High Park Fire Update in Northern Colorado - A Distraction
Tonight marks the 7th day since we were evacuated from our Little House on the Poudre due to the High Park fire in Northern Colorado. To call this a distraction is an understatement of phenomenal proportion. We were able to leave our home with our dog, his toys and kennel, our portable electronics, some clothes, official documents, a few sentimental items, my fishing gear, and some power tools (we had much of this already gathered from an evacuation order 3 weeks prior).
We knew the fire had been advancing quickly but it didn’t seem anyone knew just how fast. By 10:30 Saturday night the fire had been devouring timber at a rate better than a mile an hour and was closing in on our section of the canyon. Just before 11 p.m. our power flickered – then went out. Several minutes later, our old-style phone rang* with a reverse 911 call notifying us that the fire was advancing rapidly in our area and that we should leave immediately. In pitch blackness, we scrambled to find our flashlights, lit some candles, and set about loading our vehicles and preparing to leave. In 30 minutes we left our little log home with the ominous glow of the fire just beyond the ridge of the canyon.
Once we reached Ted’s Place (a local landmark just beyond the mouth of the canyon and just 7 miles from our house). We parked there along with many other evacuees to look back at the foothills and watched that eerie glow of the fire increase in intensity until we saw it crest the 2nd ridge and engulf everything in flames that were likely 200 feet high. I shot this video with my iPhone and is a composite of how the fire advanced in the span of just 15 minutes. We knew our home was just below that inferno and watched silently as it continued to burn brightly. We made phone calls to immediate family members to let them know we were okay, looked one last time back toward the canyon aglow with fire and drove into town not sure what we would find the next time we came back.
We have been trying to live our lives as normally as possible but amidst the regular email updates from the Sheriff’s department, live news reports, endless Facebook posts, and the texts and voicemails of concerned friends, family, and colleagues, the distractions mount to the point where normal productivity comes to a slow crawl. Amazingly, my wife and I were able to put one of our listings under contract, negotiate an offer on a 2nd listing, and showed property to clients we’ve been working with for several weeks. After all, as independent contractors, it’s not like we can take personal time and still expect to get paid. But that’s not the only reason we have continued to work at our real estate practice every day. Industry and busy-ness keeps worry and anxiety safely at arm’s length.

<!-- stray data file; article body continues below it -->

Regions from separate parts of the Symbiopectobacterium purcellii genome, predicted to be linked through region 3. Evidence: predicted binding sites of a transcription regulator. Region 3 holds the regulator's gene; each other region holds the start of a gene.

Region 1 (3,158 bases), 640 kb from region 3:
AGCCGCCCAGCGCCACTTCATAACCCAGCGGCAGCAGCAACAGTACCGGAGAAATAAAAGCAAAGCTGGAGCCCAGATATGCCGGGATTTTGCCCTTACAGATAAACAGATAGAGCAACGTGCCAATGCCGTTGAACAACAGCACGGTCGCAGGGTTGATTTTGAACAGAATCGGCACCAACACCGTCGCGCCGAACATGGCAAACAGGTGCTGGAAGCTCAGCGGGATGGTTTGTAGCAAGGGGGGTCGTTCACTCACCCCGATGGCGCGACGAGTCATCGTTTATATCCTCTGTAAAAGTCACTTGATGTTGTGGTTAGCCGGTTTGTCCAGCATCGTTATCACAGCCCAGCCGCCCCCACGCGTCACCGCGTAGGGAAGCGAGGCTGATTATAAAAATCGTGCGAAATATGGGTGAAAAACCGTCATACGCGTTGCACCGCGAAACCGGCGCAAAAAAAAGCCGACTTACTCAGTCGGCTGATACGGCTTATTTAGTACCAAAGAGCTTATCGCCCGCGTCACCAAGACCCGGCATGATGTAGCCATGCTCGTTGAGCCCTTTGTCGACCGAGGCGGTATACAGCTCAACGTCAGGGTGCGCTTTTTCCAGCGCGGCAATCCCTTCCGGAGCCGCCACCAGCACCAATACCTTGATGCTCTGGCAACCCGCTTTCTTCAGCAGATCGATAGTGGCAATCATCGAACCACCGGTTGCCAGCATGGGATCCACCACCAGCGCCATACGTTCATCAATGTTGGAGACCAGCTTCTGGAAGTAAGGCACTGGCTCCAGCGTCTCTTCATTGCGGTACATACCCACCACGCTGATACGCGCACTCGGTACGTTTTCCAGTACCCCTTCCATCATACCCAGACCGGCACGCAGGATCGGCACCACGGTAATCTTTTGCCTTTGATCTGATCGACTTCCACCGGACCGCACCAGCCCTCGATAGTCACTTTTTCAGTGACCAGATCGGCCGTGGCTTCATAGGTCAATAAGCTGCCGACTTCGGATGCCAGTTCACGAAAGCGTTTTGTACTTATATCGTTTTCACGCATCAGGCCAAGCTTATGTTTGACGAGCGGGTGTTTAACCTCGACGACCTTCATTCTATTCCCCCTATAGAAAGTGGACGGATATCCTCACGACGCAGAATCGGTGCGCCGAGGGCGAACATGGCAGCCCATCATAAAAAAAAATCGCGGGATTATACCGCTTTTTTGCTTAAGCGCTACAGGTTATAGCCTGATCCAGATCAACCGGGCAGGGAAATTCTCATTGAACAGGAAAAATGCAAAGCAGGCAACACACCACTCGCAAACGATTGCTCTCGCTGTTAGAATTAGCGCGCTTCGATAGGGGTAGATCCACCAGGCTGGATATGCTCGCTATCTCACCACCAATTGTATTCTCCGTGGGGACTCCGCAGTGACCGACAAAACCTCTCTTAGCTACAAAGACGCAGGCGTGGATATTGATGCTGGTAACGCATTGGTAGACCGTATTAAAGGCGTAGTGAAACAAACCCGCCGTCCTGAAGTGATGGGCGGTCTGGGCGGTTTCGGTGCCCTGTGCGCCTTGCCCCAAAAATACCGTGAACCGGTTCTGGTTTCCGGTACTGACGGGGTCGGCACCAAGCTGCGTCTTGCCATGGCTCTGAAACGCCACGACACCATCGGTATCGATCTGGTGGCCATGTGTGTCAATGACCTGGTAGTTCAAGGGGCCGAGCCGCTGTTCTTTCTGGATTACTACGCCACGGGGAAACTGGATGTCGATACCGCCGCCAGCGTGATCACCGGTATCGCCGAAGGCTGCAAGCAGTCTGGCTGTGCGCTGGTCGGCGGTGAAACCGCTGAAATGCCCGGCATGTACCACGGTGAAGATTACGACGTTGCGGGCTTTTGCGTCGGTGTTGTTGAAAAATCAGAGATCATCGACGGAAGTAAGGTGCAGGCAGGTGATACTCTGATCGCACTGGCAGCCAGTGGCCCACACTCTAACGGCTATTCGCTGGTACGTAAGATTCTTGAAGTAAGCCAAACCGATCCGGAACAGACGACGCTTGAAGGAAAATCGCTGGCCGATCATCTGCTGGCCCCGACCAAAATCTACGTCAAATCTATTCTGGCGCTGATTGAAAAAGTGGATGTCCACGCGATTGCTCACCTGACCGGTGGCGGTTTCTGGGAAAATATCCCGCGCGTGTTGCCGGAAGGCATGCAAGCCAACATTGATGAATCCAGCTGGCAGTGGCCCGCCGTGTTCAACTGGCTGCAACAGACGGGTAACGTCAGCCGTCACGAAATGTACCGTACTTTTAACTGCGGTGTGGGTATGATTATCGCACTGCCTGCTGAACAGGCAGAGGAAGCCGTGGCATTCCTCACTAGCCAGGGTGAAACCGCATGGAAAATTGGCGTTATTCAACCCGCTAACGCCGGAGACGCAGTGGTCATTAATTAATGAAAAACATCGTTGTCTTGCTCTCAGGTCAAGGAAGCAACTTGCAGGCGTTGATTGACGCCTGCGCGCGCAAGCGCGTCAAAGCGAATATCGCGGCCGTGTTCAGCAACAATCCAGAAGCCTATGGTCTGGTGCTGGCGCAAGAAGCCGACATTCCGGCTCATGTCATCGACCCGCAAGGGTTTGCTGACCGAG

For 6 days we didn’t know if our house was still standing or not. Now, don’t get me wrong. We love our place up the canyon but we are also super pragmatic and well-insured. If it burns down – we’ll rebuild, no question (it has been kind of fun to think about how and what we’d rebuild). If the place escapes relatively unscathed – we’ll move back in, no question. The most taxing aspect of this whole process is dealing with uncertainty. Is the house a pile of ashes? Worse, is it still standing but so smoke-damaged as to be unlivable? Is it just fine and as soon as power is restored and the fire around us extinguished we’ll just move back in? I’ve tried desperately to set these questions aside and just ‘keep calm and carry on’ as the phrase goes.
Last night, a bedraggled and weary fire chief, still in his soot-stained yellow & green hot-shot garb, entered the evacuee briefing room to a standing ovation. The physical and emotional toll of the last 6 days spoke volumes as he worked to maintain his composure to speak to the small crowd of evacuees from the district his department serves. His job was to notify anxious inhabitants about the status of their homes. The chief, Carl Solley, lives in the lower Poudre and many of the expectant faces in this crowd are his neighbors and friends. All in all, 17 homes were destroyed by the fire in just our area alone – most of which were lost in the first hour and a half after the evacuation order. As he went through the list of addresses identifying them as burned/not burned, one gentleman stood up with a look of complete vacancy and wandered out of the room. His house had been completely destroyed.
Another tiny, elderly widow named Yoko, who has lived in the canyon for the last 10 years (5 of them all alone), has a home in one of the most remote areas of the lower Poudre. The chief (who called her out by name) informed her that, by sheer miracle, her house was untouched. The chief even mentioned that it was too dangerous to send his crews to try and save it but by some fluke, the flames avoided it.
On and on, structure by structure, each person learned the fate of their house. At one point, choking back emotion, the chief talked about the efforts of his volunteer crew that risked their lives to save properties and lives in a fire that he said in 35 years of firefighting is the most aggressive and intense he has ever seen. Following another standing ovation, the chief finished his report and my wife and I were relieved to learn that our house is still standing and was entirely spared by the brunt of the flames. It will likely be days or even weeks before we may be allowed back in to survey our property and the destruction around us. Yes, to call this disastrous fire a distraction is a tremendous understatement.
*old style phones run off the low-voltage electricity in the phone line itself, therefore when power goes out, you may still have phone service. A good reason to have at least one phone in the house of this variety.